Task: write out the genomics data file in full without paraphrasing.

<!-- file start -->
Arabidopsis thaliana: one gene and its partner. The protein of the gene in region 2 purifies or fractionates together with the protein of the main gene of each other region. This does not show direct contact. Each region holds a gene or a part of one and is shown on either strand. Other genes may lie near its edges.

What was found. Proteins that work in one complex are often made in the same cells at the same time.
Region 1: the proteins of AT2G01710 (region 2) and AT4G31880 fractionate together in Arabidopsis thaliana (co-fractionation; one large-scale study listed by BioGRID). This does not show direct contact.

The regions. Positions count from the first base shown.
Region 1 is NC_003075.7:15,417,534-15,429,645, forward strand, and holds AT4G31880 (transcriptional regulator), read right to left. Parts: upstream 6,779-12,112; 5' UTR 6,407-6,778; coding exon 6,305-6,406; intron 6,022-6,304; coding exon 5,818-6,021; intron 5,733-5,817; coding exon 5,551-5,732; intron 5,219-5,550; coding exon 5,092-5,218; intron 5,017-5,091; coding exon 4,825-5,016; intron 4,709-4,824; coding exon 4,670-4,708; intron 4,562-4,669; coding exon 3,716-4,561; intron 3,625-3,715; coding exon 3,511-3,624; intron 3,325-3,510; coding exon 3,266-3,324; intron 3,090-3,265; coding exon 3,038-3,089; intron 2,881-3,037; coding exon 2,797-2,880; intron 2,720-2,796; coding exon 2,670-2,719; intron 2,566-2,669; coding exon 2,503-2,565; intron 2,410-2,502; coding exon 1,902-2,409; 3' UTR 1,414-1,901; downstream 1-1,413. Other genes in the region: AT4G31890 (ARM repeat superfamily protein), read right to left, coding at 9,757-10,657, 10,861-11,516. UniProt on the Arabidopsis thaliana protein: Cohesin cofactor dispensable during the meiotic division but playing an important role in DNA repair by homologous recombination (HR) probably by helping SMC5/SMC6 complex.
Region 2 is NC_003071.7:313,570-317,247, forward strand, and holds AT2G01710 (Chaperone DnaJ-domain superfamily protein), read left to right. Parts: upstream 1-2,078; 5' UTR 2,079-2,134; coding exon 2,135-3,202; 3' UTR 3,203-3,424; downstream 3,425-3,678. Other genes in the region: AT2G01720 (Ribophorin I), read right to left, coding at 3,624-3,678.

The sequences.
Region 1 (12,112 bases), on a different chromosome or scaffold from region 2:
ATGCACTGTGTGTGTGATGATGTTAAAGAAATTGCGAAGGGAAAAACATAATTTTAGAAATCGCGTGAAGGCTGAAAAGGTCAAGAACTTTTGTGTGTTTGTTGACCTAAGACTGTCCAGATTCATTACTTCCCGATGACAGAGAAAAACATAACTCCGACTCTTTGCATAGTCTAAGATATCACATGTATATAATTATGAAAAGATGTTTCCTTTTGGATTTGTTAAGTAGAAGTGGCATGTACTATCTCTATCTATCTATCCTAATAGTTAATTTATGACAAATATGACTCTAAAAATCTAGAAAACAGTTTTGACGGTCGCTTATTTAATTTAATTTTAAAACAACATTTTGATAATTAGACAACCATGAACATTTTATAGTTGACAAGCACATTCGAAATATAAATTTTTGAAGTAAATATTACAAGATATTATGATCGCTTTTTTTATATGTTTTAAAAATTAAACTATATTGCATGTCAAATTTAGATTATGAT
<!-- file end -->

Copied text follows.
Arabidopsis thaliana: one gene and its partner. The protein of the gene in region 2 purifies or fractionates together with the protein of the main gene of each other region. This does not show direct contact. Each region holds a gene or a part of one and is shown on either strand. Other genes may lie near its edges.

What was found. Proteins that work in one complex are often made in the same cells at the same time.
Region 1: the proteins of AT2G01710 (region 2) and AT4G31880 fractionate together in Arabidopsis thaliana (co-fractionation; one large-scale study listed by BioGRID). This does not show direct contact.

The regions. Positions count from the first base shown.
Region 1 is NC_003075.7:15,417,534-15,429,645, forward strand, and holds AT4G31880 (transcriptional regulator), read right to left. Parts: upstream 6,779-12,112; 5' UTR 6,407-6,778; coding exon 6,305-6,406; intron 6,022-6,304; coding exon 5,818-6,021; intron 5,733-5,817; coding exon 5,551-5,732; intron 5,219-5,550; coding exon 5,092-5,218; intron 5,017-5,091; coding exon 4,825-5,016; intron 4,709-4,824; coding exon 4,670-4,708; intron 4,562-4,669; coding exon 3,716-4,561; intron 3,625-3,715; coding exon 3,511-3,624; intron 3,325-3,510; coding exon 3,266-3,324; intron 3,090-3,265; coding exon 3,038-3,089; intron 2,881-3,037; coding exon 2,797-2,880; intron 2,720-2,796; coding exon 2,670-2,719; intron 2,566-2,669; coding exon 2,503-2,565; intron 2,410-2,502; coding exon 1,902-2,409; 3' UTR 1,414-1,901; downstream 1-1,413. Other genes in the region: AT4G31890 (ARM repeat superfamily protein), read right to left, coding at 9,757-10,657, 10,861-11,516. UniProt on the Arabidopsis thaliana protein: Cohesin cofactor dispensable during the meiotic division but playing an important role in DNA repair by homologous recombination (HR) probably by helping SMC5/SMC6 complex.
Region 2 is NC_003071.7:313,570-317,247, forward strand, and holds AT2G01710 (Chaperone DnaJ-domain superfamily protein), read left to right. Parts: upstream 1-2,078; 5' UTR 2,079-2,134; coding exon 2,135-3,202; 3' UTR 3,203-3,424; downstream 3,425-3,678. Other genes in the region: AT2G01720 (Ribophorin I), read right to left, coding at 3,624-3,678.

The sequences.
Region 1 (12,112 bases), on a different chromosome or scaffold from region 2:
ATGCACTGTGTGTGTGATGATGTTAAAGAAATTGCGAAGGGAAAAACATAATTTTAGAAATCGCGTGAAGGCTGAAAAGGTCAAGAACTTTTGTGTGTTTGTTGACCTAAGACTGTCCAGATTCATTACTTCCCGATGACAGAGAAAAACATAACTCCGACTCTTTGCATAGTCTAAGATATCACATGTATATAATTATGAAAAGATGTTTCCTTTTGGATTTGTTAAGTAGAAGTGGCATGTACTATCTCTATCTATCTATCCTAATAGTTAATTTATGACAAATATGACTCTAAAAATCTAGAAAACAGTTTTGACGGTCGCTTATTTAATTTAATTTTAAAACAACATTTTGATAATTAGACAACCATGAACATTTTATAGTTGACAAGCACATTCGAAATATAAATTTTTGAAGTAAATATTACAAGATATTATGATCGCTTTTTTTATATGTTTTAAAAATTAAACTATATTGCATGTCAAATTTAGATTATGAT